Why 'The Matrix' is a trans allegory
A MARTINEZ, HOST:
After more than 20 years, we return to that monumental question posed in the original "Matrix" movie - do you choose the red or blue pill? Today, the fourth installment in the series, titled "Matrix Resurrections," is released. The first film, in 1999, was a huge hit, received four Oscars. Since then, the co-directors Lana and Lilly Wachowski came out as trans. Emily VanDerWerff is critic at large for Vox. She wrote about trans themes in "The Matrix" and noticed that, quote, "the movie follows characters who break free of the real life via the internet, creating online identities that feel more real than their physical ones."
EMILY VANDERWERFF: I think that the main sort of thrust of this argument is really the idea that the system that you have built your life upon is a lie and is made up. And obviously, that has larger applications beyond trans identities. I don't want to pretend it doesn't. But if you are a trans person, there is sort of this idea that you are living in a muffling cocoon that is keeping you from seeing the reality of yourself, and that cocoon, to some degree, is the idea of fixed gender identity, which is one that society is very, like, built atop. And to be trans, you have to sort of assail that idea, and in the process of doing so, you may question other things about reality, including whether you live in a computer simulation, which is robots using humans as a way to power their existence.
MARTINEZ: When Lilly and Lana Wachowski came out as trans, both well after the original "Matrix" was released, how was that news received by the general public?
VANDERWERFF: Lana Wachowski struggled a lot. If you look back at some of the press around the sequels, there's really awful stories, like, sort of speculating and gossiping about her relationship to her gender. Lilly Wachowski had a similar thing. She was almost outed by an enterprising press outlet and ended up coming out sort of before she was ready to. But then once they came out, I feel like it was greeted quite positively. You know, the 2010s were this decade of trans identities becoming more mainstream. We've always been around. There have always been trans people. But in the 2010s, there was sort of this recognition on the part of the mainstream that we exist, and we have our own things to contribute to the world and stories to tell and all of that. And the Wachowskis, I do feel like, were a big part of that. They are by far the most famous artists to be openly trans, and I think that that is a huge burden that they seem to bear quite well.
MARTINEZ: Now, when it comes to a very different group outside of the trans community - Keanu Reeves' character Neo is given the big choice, the red pill or the blue pill, to determine how much he wants to know, ultimately, about what his reality is. Tell us about how the red pill has been interpreted over the years.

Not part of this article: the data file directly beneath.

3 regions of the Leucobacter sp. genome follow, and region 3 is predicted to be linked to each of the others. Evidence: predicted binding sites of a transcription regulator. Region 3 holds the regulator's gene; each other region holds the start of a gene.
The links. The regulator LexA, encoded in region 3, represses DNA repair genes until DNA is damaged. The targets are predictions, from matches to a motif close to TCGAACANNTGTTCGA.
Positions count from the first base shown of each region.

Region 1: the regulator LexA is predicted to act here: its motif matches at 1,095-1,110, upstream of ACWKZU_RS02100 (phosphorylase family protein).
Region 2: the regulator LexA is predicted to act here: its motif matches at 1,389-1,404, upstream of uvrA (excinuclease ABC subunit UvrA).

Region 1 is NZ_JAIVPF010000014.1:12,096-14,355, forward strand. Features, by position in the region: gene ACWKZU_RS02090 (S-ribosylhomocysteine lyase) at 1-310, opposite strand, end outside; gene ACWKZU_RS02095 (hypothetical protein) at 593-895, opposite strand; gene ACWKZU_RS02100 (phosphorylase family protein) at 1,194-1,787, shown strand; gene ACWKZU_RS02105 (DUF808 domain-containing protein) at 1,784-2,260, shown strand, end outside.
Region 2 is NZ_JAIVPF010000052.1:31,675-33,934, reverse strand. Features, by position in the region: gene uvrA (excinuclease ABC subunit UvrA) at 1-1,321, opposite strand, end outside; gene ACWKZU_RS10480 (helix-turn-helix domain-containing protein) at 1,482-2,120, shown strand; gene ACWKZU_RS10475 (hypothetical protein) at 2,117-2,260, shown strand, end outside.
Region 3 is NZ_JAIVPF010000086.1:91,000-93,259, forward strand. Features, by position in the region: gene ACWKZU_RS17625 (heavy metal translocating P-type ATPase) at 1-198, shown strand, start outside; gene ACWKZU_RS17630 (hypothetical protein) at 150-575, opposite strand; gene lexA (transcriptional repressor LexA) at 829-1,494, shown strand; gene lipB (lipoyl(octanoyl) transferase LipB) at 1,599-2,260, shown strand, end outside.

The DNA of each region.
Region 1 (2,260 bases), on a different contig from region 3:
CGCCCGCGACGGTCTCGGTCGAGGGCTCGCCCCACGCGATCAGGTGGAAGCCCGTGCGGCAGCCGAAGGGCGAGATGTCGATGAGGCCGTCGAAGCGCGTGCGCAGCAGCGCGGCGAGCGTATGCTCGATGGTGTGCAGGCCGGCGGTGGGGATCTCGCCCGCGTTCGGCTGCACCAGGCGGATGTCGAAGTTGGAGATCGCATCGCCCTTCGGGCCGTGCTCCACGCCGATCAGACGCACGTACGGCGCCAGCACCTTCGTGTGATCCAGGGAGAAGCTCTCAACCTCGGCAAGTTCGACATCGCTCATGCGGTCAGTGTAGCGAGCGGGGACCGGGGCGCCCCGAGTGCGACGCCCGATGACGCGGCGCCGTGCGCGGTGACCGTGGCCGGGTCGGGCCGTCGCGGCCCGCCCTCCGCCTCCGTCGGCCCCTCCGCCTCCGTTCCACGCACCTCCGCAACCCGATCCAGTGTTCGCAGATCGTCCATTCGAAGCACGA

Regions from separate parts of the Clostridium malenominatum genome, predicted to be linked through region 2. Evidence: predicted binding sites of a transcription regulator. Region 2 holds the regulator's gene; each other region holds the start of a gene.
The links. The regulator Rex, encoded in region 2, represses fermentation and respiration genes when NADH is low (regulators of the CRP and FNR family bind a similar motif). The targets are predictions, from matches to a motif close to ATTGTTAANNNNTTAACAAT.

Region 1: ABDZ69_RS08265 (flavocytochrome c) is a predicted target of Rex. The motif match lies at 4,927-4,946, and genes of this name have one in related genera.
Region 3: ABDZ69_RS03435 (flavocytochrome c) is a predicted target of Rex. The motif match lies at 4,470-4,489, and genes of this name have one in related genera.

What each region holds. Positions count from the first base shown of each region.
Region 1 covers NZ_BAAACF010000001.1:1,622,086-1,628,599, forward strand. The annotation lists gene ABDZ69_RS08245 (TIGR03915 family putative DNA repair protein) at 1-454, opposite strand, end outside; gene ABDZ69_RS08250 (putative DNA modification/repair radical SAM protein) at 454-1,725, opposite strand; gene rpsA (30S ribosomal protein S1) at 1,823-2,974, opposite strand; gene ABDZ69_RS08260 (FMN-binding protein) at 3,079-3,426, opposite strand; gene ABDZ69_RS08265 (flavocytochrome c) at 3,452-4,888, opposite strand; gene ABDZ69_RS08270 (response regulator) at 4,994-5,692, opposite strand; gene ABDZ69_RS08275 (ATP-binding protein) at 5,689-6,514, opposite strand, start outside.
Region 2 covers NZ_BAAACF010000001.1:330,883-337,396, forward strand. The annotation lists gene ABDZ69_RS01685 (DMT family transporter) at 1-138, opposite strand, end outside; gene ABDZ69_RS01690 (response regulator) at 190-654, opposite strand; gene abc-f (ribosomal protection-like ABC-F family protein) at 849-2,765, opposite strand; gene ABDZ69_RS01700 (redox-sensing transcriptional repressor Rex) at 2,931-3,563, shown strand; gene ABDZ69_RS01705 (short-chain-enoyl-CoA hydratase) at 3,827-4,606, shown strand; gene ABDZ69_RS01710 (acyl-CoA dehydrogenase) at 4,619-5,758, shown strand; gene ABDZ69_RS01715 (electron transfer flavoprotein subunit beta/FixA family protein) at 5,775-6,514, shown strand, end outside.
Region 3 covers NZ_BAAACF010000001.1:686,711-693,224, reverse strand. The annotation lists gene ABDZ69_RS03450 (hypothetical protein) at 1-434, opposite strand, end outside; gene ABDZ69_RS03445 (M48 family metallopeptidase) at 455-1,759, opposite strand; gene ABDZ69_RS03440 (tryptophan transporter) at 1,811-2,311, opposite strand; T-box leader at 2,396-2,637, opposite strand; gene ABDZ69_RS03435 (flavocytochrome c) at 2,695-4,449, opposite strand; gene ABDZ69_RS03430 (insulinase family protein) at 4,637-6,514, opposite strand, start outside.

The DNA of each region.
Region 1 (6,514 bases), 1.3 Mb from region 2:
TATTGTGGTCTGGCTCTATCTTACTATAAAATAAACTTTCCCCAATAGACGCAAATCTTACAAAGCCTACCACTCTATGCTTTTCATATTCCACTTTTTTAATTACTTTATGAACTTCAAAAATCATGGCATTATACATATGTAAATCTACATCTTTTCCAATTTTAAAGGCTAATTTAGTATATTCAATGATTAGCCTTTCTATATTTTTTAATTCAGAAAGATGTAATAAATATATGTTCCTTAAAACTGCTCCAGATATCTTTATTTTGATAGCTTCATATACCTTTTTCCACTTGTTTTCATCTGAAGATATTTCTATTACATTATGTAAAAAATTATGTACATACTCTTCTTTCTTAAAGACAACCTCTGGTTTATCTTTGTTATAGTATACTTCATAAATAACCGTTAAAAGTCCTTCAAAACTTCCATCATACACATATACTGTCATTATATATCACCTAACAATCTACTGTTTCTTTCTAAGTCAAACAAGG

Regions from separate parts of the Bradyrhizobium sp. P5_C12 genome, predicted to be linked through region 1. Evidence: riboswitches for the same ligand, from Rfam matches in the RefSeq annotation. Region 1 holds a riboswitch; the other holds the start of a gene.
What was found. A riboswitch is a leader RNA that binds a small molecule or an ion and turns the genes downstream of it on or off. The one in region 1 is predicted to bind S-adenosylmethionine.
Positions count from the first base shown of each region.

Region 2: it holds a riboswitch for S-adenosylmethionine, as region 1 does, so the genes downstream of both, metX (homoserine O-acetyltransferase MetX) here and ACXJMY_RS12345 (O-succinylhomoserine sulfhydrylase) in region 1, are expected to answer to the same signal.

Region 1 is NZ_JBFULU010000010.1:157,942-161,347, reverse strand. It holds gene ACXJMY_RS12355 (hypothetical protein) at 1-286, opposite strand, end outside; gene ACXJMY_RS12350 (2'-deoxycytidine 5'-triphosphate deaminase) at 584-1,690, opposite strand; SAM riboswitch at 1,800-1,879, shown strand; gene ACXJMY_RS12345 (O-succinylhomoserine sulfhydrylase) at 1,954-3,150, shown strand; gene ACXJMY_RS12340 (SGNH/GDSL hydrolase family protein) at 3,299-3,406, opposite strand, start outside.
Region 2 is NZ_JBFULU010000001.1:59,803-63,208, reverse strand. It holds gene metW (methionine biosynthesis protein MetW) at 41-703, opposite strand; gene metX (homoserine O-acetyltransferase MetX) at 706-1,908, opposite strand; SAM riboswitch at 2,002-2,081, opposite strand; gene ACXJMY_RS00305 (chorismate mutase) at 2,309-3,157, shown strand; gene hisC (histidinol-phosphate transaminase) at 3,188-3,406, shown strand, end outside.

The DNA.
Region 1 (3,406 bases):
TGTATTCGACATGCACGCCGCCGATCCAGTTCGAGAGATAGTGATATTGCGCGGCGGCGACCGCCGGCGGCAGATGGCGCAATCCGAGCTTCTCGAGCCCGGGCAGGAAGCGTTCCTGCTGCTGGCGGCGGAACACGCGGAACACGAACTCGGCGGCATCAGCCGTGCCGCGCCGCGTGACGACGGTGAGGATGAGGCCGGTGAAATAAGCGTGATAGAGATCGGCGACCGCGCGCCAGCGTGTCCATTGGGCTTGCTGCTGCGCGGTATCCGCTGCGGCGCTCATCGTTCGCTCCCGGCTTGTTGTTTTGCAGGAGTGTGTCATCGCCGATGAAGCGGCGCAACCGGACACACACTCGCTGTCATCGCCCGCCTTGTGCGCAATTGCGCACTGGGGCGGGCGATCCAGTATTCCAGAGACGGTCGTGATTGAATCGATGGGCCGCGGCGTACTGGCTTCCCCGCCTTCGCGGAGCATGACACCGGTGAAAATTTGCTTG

VANDERWERFF: The central idea of the movie is so elastic that it can apply to a bunch of different groups, including groups who are often violently opposed to trans identity. The red pill is this concept that if you take it, you can see reality, and you can understand everything and how it really works. And a number of online reactionaries who are particularly misogynist came up with the idea that if you took the metaphorical red pill, you could see that society was built atop structures that were meant to benefit women at the exclusion of men. Obviously, I don't feel this is accurate. But it certainly became this idea that really took over the internet for a while. Obviously, that's not the fault of "The Matrix." "The Matrix" did not invent this idea. But it does weirdly speak to this movie's cultural ubiquity, to this movie's ability to sort of speak to all sorts of different people in a similar way but to different ends that I think often marks the most important and greatest movies ever made.
MARTINEZ: Emily, have you seen the latest "Matrix" film?
VANDERWERFF: I have, indeed. It's wonderful.
MARTINEZ: No - any additional trans allegories teased in the film? Or is this something that maybe is being left for the first three?
VANDERWERFF: I think that the main thing that the fourth film is about, without spoiling it, is about the idea that these binaries that we've built our lives upon are often not as cut and dry as we'd like to think. And that goes beyond gender. There's all kinds of binaries we've built within our lives. You know, good-evil is a very obvious one. I do find interesting - early in this movie, there are characters talking about ways you can sort of interpret what's happening within the idea of "The Matrix," and there are people who bring up trans identities. And, like, the idea is sort of within this sequence that you can't actually boil any of this down to one thing, and I sort of appreciated that. As a movie critic who enjoys the trans themes of these films but also doesn't want them to be just about that, I appreciated that Lana Wachowski dropped that in there.
MARTINEZ: Emily VanDerWerff is critic at large for Vox and wrote a piece about trans themes in "The Matrix" series back in 2019. Emily, thanks a lot.
VANDERWERFF: You're so welcome. It was great to be here.
(SOUNDBITE OF SONG, "WHITE RABBIT")
JEFFERSON AIRPLANE: (Singing) One pill makes you larger, and one pill makes you small.
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